Image by - BYD via Sina Weibo

Lithium-iron-phosphate (LFP) is emerging as a lower cost, more sustainable battery type which is adopted by the refreshed MG ZS EV, BYD Atto 3, base variants of the Tesla Model 3 and Model Y, and more. It’s mooted to be the battery to lower the upfront price tag barrier for smaller and entry-level EVs.

Increasingly, other EV manufacturers are also adopting LFP cells in the battery packs of their base models, including: Volkswagen, Rivian and Mercedes-Benz.

Unlike NMC and NCA, LFP batteries don’t contain nickel and cobalt. As a result, they’re also cheaper to produce for manufacturers, but are less energy dense (lower driving range).

A key advantage of LFP is the freedom to fully charge the pack to 100 per cent every time with substantially less degradation concerns. In some cases, this means an LFP-equipped EV could have a similar usable driving range as an NMC or NCA vehicle limited by a 70 to 90 per cent cap.

For example, the mid-spec Tesla Model 3 Long Range with a large NCA battery – with a charge limited to 80 per cent – would have the same 'day-to-day' driving range as a fully charged entry-level rear-wheel drive (RWD) model. That's despite costing $14,500 more. It's worth noting tha Tesla recommends charging its NCA packs to 90 per cent.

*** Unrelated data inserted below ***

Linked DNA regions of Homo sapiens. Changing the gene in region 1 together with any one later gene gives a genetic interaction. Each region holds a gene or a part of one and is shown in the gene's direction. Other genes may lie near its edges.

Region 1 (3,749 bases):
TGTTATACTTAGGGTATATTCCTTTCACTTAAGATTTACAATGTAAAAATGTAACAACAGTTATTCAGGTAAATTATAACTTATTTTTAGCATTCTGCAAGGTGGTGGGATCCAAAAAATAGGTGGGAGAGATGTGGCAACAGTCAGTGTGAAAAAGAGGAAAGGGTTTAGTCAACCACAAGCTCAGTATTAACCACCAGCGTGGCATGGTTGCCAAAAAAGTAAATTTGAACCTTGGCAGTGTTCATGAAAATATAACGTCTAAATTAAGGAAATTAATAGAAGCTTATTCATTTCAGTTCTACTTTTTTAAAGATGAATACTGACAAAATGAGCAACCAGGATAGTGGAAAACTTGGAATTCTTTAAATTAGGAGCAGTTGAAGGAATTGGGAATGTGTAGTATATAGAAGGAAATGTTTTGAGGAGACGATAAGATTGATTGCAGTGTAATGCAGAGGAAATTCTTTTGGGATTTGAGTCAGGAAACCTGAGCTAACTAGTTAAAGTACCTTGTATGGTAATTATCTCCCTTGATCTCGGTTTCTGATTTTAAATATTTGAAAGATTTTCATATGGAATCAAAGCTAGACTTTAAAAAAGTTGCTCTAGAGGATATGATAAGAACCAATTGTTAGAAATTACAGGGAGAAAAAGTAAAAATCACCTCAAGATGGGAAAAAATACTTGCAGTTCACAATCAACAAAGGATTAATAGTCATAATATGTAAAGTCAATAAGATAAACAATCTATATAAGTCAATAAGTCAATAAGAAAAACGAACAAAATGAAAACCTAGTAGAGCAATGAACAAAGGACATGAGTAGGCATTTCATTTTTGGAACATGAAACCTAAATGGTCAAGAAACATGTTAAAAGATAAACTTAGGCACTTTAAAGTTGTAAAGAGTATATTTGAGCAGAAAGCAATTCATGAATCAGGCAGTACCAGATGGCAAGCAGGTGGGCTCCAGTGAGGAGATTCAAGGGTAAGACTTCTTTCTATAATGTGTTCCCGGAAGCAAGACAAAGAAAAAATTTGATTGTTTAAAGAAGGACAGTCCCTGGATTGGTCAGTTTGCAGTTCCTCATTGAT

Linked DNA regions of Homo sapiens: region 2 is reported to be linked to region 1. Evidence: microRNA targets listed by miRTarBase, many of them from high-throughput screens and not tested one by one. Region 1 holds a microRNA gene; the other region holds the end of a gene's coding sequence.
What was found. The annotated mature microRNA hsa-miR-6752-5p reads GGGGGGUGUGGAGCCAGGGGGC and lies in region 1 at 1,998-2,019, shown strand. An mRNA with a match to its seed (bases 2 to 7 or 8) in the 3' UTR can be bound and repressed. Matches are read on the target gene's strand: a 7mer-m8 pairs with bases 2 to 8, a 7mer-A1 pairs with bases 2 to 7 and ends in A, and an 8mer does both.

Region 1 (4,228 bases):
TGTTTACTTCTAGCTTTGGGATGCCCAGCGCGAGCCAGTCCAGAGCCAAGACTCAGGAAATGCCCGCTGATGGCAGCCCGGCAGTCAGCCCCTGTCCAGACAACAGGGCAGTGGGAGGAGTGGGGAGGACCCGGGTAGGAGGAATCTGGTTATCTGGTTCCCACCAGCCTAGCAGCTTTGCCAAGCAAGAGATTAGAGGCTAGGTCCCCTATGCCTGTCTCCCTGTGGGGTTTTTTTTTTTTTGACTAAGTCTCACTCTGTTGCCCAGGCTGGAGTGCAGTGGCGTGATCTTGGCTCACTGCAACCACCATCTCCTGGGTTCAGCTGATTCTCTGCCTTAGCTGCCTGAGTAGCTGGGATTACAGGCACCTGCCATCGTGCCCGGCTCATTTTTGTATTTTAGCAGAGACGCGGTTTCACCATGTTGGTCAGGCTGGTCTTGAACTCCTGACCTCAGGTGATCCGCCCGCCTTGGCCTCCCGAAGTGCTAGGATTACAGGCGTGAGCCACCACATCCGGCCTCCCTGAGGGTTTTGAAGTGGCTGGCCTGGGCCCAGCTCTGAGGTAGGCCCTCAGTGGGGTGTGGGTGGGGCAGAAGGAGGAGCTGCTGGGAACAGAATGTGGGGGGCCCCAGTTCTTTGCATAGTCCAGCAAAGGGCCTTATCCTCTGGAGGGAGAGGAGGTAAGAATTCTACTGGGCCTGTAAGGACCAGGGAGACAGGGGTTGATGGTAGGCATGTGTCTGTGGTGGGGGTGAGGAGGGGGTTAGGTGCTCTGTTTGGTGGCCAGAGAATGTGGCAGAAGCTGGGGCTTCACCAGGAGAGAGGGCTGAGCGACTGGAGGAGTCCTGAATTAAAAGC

Other battery developments

Mercedes Vision EQXX in aerodynamic wind test top view

Battery manufacturers from the likes of Contemporary Amperex Technology Co. Limited (CATL), Panasonic, Samsung SDI, LG Energy Solution, BYD and more are rapidly developing new batteries that are more energy dense, lighter, safer, and more sustainable and affordable.

For example, all BYD electric cars use its proprietary ‘Blade Battery’ technology where long, thin cells are stacked closely together to provide structural integrity for the LFP pack – instead of using box-shaped modules to house each cell. Due to this space saving, the Shenzhen automaker claims 50 per cent more energy density and is said to be safer in extreme weather conditions.

Similarly, Tesla is trialling its ‘4680’ cells built by Panasonic, LG and Samsung on some Model Y crossovers made in Texas. With a 46mm diameter, 80mm length and tab-less design, the cylindrical cell allows for a claimed five times improvement in energy density, six times increase in power, and 16 per cent increase in driving range. It is also part of the vehicle structure and cheaper to produce (around 56 per cent cost per kWh cheaper).

Additionally, other developments include replacing graphite with silicon in the anode of lithium-ion batteries, sodium-ion batteries, and solid state batteries. Combined with innovations in vehicle design in maximising aerodynamics, it’ll ultimately improve energy efficiency, battery density, faster charging capabilities, and thermal runaway safety for EVs. However, these new batteries will start mass production from around 2025 and will initially be expensive for carmakers and consumers.